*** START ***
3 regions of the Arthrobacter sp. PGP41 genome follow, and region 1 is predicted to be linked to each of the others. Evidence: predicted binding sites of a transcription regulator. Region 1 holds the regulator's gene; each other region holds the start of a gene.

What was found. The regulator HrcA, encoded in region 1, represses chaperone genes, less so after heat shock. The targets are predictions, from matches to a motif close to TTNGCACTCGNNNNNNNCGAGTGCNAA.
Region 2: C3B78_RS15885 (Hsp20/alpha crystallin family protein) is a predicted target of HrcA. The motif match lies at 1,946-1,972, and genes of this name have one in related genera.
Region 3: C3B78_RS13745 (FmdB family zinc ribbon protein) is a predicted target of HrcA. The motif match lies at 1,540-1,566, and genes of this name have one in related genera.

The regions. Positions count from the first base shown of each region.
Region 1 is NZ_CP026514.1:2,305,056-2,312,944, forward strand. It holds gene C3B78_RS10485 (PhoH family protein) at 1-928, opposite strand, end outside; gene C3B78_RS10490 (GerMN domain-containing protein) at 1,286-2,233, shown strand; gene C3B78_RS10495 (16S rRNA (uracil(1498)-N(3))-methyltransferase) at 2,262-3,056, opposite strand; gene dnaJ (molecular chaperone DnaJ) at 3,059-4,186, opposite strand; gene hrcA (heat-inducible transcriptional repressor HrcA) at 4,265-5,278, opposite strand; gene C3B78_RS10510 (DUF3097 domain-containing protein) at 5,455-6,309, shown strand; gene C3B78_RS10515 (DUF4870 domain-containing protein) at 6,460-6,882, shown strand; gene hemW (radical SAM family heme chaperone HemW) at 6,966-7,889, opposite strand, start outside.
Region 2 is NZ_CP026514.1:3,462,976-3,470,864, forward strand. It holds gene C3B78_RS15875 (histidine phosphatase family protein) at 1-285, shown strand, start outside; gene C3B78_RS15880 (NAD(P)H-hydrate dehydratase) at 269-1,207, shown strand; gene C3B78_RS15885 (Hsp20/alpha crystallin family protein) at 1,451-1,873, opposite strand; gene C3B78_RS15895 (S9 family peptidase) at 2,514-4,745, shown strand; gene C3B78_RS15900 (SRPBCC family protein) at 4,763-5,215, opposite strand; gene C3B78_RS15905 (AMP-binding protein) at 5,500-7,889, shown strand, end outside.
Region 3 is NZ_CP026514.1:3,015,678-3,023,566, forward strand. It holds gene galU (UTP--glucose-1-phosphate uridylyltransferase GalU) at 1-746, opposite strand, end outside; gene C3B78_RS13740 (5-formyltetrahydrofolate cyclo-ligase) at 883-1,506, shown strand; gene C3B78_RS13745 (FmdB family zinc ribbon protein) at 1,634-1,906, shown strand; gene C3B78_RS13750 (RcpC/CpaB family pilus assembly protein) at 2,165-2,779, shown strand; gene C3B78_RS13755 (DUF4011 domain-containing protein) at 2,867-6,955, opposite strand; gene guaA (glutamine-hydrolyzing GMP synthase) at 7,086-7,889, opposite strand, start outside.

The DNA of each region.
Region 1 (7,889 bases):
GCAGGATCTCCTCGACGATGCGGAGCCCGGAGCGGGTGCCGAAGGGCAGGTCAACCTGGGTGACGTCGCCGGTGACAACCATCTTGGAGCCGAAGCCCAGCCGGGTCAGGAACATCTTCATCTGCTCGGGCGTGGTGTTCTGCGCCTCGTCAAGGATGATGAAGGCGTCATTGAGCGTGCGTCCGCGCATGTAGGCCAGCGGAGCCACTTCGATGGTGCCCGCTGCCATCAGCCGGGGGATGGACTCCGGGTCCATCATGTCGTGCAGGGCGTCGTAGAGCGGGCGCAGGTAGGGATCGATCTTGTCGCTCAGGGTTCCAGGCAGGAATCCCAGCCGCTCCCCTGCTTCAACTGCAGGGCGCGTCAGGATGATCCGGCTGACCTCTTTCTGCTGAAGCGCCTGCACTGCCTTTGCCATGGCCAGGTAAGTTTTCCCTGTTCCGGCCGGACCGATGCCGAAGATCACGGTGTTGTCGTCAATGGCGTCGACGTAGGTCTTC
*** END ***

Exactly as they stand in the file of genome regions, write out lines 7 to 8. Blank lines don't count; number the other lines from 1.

Region 2 is NZ_CP026514.1:3,462,976-3,470,864, forward strand. It holds gene C3B78_RS15875 (histidine phosphatase family protein) at 1-285, shown strand, start outside; gene C3B78_RS15880 (NAD(P)H-hydrate dehydratase) at 269-1,207, shown strand; gene C3B78_RS15885 (Hsp20/alpha crystallin family protein) at 1,451-1,873, opposite strand; gene C3B78_RS15895 (S9 family peptidase) at 2,514-4,745, shown strand; gene C3B78_RS15900 (SRPBCC family protein) at 4,763-5,215, opposite strand; gene C3B78_RS15905 (AMP-binding protein) at 5,500-7,889, shown strand, end outside.
Region 3 is NZ_CP026514.1:3,015,678-3,023,566, forward strand. It holds gene galU (UTP--glucose-1-phosphate uridylyltransferase GalU) at 1-746, opposite strand, end outside; gene C3B78_RS13740 (5-formyltetrahydrofolate cyclo-ligase) at 883-1,506, shown strand; gene C3B78_RS13745 (FmdB family zinc ribbon protein) at 1,634-1,906, shown strand; gene C3B78_RS13750 (RcpC/CpaB family pilus assembly protein) at 2,165-2,779, shown strand; gene C3B78_RS13755 (DUF4011 domain-containing protein) at 2,867-6,955, opposite strand; gene guaA (glutamine-hydrolyzing GMP synthase) at 7,086-7,889, opposite strand, start outside.